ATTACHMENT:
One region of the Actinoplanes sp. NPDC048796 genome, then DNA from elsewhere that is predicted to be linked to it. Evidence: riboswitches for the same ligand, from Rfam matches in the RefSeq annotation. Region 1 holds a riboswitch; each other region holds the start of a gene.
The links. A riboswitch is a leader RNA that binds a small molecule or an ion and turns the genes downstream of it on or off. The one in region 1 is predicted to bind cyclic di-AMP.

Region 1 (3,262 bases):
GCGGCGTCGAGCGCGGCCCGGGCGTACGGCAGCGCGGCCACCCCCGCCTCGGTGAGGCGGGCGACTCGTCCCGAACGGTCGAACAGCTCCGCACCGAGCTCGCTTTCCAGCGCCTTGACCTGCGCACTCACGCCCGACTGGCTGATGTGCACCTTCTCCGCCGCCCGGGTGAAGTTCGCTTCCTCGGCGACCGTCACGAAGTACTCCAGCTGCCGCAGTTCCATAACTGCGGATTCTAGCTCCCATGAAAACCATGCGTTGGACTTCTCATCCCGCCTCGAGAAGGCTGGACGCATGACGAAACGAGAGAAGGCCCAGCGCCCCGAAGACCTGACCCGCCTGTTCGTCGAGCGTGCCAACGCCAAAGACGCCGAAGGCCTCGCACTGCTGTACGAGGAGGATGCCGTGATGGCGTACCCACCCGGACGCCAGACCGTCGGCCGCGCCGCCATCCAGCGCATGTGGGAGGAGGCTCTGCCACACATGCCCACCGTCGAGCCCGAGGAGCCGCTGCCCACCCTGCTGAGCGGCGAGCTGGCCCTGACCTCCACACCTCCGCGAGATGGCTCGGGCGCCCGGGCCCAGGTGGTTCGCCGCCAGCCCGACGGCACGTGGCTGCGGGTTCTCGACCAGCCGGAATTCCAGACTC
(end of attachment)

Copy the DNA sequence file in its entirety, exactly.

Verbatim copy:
One region of the Actinoplanes sp. NPDC048796 genome, then DNA from elsewhere that is predicted to be linked to it. Evidence: riboswitches for the same ligand, from Rfam matches in the RefSeq annotation. Region 1 holds a riboswitch; each other region holds the start of a gene.
The links. A riboswitch is a leader RNA that binds a small molecule or an ion and turns the genes downstream of it on or off. The one in region 1 is predicted to bind cyclic di-AMP.

Region 1 (3,262 bases):
GCGGCGTCGAGCGCGGCCCGGGCGTACGGCAGCGCGGCCACCCCCGCCTCGGTGAGGCGGGCGACTCGTCCCGAACGGTCGAACAGCTCCGCACCGAGCTCGCTTTCCAGCGCCTTGACCTGCGCACTCACGCCCGACTGGCTGATGTGCACCTTCTCCGCCGCCCGGGTGAAGTTCGCTTCCTCGGCGACCGTCACGAAGTACTCCAGCTGCCGCAGTTCCATAACTGCGGATTCTAGCTCCCATGAAAACCATGCGTTGGACTTCTCATCCCGCCTCGAGAAGGCTGGACGCATGACGAAACGAGAGAAGGCCCAGCGCCCCGAAGACCTGACCCGCCTGTTCGTCGAGCGTGCCAACGCCAAAGACGCCGAAGGCCTCGCACTGCTGTACGAGGAGGATGCCGTGATGGCGTACCCACCCGGACGCCAGACCGTCGGCCGCGCCGCCATCCAGCGCATGTGGGAGGAGGCTCTGCCACACATGCCCACCGTCGAGCCCGAGGAGCCGCTGCCCACCCTGCTGAGCGGCGAGCTGGCCCTGACCTCCACACCTCCGCGAGATGGCTCGGGCGCCCGGGCCCAGGTGGTTCGCCGCCAGCCCGACGGCACGTGGCTGCGGGTTCTCGACCAGCCGGAATTCCAGACTC